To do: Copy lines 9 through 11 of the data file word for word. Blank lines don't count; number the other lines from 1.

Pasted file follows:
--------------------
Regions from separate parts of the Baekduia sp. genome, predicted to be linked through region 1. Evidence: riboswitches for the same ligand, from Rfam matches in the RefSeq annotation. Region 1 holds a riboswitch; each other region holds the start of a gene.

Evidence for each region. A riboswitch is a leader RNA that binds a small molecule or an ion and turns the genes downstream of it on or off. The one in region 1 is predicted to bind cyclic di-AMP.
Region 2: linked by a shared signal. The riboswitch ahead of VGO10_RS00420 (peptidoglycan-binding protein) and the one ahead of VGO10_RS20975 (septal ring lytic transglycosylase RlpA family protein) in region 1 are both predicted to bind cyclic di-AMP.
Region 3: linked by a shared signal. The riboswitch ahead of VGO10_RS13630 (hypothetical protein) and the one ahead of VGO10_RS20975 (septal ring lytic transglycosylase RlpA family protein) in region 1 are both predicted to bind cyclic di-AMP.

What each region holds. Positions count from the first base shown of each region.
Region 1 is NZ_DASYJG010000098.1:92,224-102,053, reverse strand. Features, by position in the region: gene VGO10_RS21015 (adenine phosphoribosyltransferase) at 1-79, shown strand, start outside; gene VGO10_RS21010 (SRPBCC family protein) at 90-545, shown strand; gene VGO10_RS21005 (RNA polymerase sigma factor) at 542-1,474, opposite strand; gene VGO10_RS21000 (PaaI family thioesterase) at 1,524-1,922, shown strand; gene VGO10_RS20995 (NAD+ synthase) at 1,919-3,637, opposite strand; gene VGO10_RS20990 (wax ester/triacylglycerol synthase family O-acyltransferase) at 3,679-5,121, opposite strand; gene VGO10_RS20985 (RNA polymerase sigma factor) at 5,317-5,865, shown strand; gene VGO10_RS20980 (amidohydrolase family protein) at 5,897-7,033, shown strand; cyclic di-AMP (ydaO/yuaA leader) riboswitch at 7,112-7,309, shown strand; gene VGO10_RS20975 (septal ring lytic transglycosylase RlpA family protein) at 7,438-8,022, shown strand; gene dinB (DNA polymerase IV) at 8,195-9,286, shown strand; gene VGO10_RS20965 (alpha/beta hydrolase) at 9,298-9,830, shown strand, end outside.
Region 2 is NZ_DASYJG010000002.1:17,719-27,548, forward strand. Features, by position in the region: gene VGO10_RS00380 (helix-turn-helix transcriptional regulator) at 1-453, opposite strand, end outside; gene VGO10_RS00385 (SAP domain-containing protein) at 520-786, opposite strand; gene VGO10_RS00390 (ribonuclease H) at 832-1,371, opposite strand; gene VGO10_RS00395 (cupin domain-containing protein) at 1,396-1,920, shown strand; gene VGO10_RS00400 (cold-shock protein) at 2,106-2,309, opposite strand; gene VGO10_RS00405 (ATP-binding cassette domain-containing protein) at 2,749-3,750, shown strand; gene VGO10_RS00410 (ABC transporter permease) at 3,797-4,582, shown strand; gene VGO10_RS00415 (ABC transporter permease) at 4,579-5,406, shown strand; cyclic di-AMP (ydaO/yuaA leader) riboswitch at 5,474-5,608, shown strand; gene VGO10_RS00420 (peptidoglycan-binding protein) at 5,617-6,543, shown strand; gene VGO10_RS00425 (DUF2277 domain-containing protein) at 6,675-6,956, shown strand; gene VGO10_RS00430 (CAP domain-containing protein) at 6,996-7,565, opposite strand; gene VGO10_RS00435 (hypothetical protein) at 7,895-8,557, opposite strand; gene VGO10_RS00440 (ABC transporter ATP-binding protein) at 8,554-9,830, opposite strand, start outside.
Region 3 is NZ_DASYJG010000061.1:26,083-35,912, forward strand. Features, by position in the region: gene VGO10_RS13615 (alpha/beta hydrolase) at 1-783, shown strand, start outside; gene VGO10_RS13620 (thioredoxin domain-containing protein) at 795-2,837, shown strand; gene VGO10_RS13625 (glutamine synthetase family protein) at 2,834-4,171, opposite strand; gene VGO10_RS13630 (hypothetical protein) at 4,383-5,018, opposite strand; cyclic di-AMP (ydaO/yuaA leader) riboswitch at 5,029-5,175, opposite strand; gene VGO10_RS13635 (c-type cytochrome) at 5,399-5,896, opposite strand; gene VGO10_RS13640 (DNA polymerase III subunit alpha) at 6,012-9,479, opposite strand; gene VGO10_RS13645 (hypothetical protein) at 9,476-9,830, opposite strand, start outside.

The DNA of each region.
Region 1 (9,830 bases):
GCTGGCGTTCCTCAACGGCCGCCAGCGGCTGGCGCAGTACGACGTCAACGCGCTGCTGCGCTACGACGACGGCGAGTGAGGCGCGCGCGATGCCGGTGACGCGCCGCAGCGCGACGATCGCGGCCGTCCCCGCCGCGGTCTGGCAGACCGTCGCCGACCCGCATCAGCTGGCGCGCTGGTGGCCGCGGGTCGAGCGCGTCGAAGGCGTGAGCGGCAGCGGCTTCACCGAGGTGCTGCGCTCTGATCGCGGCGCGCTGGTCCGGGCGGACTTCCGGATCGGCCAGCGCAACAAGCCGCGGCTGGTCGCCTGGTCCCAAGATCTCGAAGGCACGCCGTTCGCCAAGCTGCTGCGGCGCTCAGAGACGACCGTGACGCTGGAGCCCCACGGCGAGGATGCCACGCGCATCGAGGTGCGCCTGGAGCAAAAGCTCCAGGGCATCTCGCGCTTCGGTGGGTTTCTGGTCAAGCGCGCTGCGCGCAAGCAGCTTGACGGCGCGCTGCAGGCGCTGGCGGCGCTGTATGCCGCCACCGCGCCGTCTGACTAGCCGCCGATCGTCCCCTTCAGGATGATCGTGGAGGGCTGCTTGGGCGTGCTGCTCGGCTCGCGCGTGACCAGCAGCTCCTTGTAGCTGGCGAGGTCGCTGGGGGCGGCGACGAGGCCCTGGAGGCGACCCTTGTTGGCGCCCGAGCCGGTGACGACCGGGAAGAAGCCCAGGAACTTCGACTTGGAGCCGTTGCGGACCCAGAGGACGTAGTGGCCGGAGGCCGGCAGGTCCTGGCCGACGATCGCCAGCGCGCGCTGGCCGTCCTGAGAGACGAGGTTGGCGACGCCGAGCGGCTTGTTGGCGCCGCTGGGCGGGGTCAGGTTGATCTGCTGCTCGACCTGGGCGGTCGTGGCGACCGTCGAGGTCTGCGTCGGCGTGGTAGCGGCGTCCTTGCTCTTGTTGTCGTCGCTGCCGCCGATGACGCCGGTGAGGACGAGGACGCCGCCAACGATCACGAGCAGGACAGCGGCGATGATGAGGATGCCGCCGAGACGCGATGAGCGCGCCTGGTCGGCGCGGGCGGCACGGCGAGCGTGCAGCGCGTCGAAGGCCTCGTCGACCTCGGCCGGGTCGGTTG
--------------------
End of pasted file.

The DNA of each region.
Region 1 (9,830 bases):
GCTGGCGTTCCTCAACGGCCGCCAGCGGCTGGCGCAGTACGACGTCAACGCGCTGCTGCGCTACGACGACGGCGAGTGAGGCGCGCGCGATGCCGGTGACGCGCCGCAGCGCGACGATCGCGGCCGTCCCCGCCGCGGTCTGGCAGACCGTCGCCGACCCGCATCAGCTGGCGCGCTGGTGGCCGCGGGTCGAGCGCGTCGAAGGCGTGAGCGGCAGCGGCTTCACCGAGGTGCTGCGCTCTGATCGCGGCGCGCTGGTCCGGGCGGACTTCCGGATCGGCCAGCGCAACAAGCCGCGGCTGGTCGCCTGGTCCCAAGATCTCGAAGGCACGCCGTTCGCCAAGCTGCTGCGGCGCTCAGAGACGACCGTGACGCTGGAGCCCCACGGCGAGGATGCCACGCGCATCGAGGTGCGCCTGGAGCAAAAGCTCCAGGGCATCTCGCGCTTCGGTGGGTTTCTGGTCAAGCGCGCTGCGCGCAAGCAGCTTGACGGCGCGCTGCAGGCGCTGGCGGCGCTGTATGCCGCCACCGCGCCGTCTGACTAGCCGCCGATCGTCCCCTTCAGGATGATCGTGGAGGGCTGCTTGGGCGTGCTGCTCGGCTCGCGCGTGACCAGCAGCTCCTTGTAGCTGGCGAGGTCGCTGGGGGCGGCGACGAGGCCCTGGAGGCGACCCTTGTTGGCGCCCGAGCCGGTGACGACCGGGAAGAAGCCCAGGAACTTCGACTTGGAGCCGTTGCGGACCCAGAGGACGTAGTGGCCGGAGGCCGGCAGGTCCTGGCCGACGATCGCCAGCGCGCGCTGGCCGTCCTGAGAGACGAGGTTGGCGACGCCGAGCGGCTTGTTGGCGCCGCTGGGCGGGGTCAGGTTGATCTGCTGCTCGACCTGGGCGGTCGTGGCGACCGTCGAGGTCTGCGTCGGCGTGGTAGCGGCGTCCTTGCTCTTGTTGTCGTCGCTGCCGCCGATGACGCCGGTGAGGACGAGGACGCCGCCAACGATCACGAGCAGGACAGCGGCGATGATGAGGATGCCGCCGAGACGCGATGAGCGCGCCTGGTCGGCGCGGGCGGCACGGCGAGCGTGCAGCGCGTCGAAGGCCTCGTCGACCTCGGCCGGGTCGGTTG